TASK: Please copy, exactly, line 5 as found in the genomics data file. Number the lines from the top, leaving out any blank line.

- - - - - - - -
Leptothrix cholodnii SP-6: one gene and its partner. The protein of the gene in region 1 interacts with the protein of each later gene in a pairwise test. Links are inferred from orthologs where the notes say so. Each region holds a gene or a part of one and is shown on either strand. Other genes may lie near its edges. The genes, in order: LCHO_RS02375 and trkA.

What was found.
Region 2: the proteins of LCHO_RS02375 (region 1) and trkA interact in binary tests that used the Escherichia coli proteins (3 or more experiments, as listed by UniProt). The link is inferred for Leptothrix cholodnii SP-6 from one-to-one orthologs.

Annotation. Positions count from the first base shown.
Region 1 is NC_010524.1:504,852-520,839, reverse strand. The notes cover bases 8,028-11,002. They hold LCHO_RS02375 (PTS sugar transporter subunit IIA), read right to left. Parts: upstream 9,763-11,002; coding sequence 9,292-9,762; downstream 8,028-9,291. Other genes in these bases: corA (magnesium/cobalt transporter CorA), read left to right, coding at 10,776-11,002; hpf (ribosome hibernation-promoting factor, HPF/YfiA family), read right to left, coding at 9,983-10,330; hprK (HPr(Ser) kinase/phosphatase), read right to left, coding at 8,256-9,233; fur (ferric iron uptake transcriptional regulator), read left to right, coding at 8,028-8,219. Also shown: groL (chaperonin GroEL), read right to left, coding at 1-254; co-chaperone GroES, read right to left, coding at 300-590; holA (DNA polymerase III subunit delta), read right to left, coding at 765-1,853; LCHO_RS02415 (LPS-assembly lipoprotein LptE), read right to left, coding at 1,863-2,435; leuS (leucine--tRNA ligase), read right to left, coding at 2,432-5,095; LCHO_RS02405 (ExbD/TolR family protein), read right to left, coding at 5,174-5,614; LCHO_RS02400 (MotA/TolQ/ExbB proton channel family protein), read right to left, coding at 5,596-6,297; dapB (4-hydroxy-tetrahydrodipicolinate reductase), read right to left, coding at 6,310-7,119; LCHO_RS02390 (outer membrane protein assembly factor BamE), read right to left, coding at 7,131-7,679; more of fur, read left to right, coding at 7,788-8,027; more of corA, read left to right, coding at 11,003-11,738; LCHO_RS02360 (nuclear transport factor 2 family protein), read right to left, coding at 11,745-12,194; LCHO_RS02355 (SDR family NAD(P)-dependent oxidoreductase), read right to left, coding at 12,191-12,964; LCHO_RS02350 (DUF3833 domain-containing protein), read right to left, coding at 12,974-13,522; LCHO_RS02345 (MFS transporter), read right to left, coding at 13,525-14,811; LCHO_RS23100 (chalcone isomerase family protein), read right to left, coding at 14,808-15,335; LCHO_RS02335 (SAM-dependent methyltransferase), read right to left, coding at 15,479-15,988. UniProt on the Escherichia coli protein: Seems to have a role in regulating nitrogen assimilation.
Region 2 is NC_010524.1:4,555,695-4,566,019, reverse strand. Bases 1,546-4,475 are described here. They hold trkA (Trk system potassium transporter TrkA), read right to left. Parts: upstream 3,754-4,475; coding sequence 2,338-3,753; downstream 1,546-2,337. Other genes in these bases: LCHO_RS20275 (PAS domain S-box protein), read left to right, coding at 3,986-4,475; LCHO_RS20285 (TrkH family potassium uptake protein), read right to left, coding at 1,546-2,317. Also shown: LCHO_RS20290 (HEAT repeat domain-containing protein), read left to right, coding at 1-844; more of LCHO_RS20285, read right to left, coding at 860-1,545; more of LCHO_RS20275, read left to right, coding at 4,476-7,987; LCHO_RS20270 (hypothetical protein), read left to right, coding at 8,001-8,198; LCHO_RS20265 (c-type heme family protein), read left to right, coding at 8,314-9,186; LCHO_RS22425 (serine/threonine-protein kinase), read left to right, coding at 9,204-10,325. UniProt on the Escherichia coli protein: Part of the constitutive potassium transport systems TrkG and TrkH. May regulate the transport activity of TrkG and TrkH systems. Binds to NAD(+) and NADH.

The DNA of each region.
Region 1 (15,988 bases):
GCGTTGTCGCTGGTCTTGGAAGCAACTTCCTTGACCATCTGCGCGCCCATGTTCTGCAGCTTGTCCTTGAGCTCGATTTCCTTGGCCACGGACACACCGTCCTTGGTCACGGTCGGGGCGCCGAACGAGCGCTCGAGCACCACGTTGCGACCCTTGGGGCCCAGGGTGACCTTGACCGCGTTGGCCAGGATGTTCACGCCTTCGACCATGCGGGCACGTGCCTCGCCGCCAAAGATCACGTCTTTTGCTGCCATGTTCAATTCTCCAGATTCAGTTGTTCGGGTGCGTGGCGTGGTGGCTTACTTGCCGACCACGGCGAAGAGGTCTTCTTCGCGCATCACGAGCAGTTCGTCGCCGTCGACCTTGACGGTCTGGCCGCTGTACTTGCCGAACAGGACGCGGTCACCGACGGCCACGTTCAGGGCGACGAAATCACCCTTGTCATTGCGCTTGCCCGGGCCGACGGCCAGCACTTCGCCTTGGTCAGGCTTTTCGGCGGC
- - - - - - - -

Region 1 is NC_010524.1:504,852-520,839, reverse strand. The notes cover bases 8,028-11,002. They hold LCHO_RS02375 (PTS sugar transporter subunit IIA), read right to left. Parts: upstream 9,763-11,002; coding sequence 9,292-9,762; downstream 8,028-9,291. Other genes in these bases: corA (magnesium/cobalt transporter CorA), read left to right, coding at 10,776-11,002; hpf (ribosome hibernation-promoting factor, HPF/YfiA family), read right to left, coding at 9,983-10,330; hprK (HPr(Ser) kinase/phosphatase), read right to left, coding at 8,256-9,233; fur (ferric iron uptake transcriptional regulator), read left to right, coding at 8,028-8,219. Also shown: groL (chaperonin GroEL), read right to left, coding at 1-254; co-chaperone GroES, read right to left, coding at 300-590; holA (DNA polymerase III subunit delta), read right to left, coding at 765-1,853; LCHO_RS02415 (LPS-assembly lipoprotein LptE), read right to left, coding at 1,863-2,435; leuS (leucine--tRNA ligase), read right to left, coding at 2,432-5,095; LCHO_RS02405 (ExbD/TolR family protein), read right to left, coding at 5,174-5,614; LCHO_RS02400 (MotA/TolQ/ExbB proton channel family protein), read right to left, coding at 5,596-6,297; dapB (4-hydroxy-tetrahydrodipicolinate reductase), read right to left, coding at 6,310-7,119; LCHO_RS02390 (outer membrane protein assembly factor BamE), read right to left, coding at 7,131-7,679; more of fur, read left to right, coding at 7,788-8,027; more of corA, read left to right, coding at 11,003-11,738; LCHO_RS02360 (nuclear transport factor 2 family protein), read right to left, coding at 11,745-12,194; LCHO_RS02355 (SDR family NAD(P)-dependent oxidoreductase), read right to left, coding at 12,191-12,964; LCHO_RS02350 (DUF3833 domain-containing protein), read right to left, coding at 12,974-13,522; LCHO_RS02345 (MFS transporter), read right to left, coding at 13,525-14,811; LCHO_RS23100 (chalcone isomerase family protein), read right to left, coding at 14,808-15,335; LCHO_RS02335 (SAM-dependent methyltransferase), read right to left, coding at 15,479-15,988. UniProt on the Escherichia coli protein: Seems to have a role in regulating nitrogen assimilation.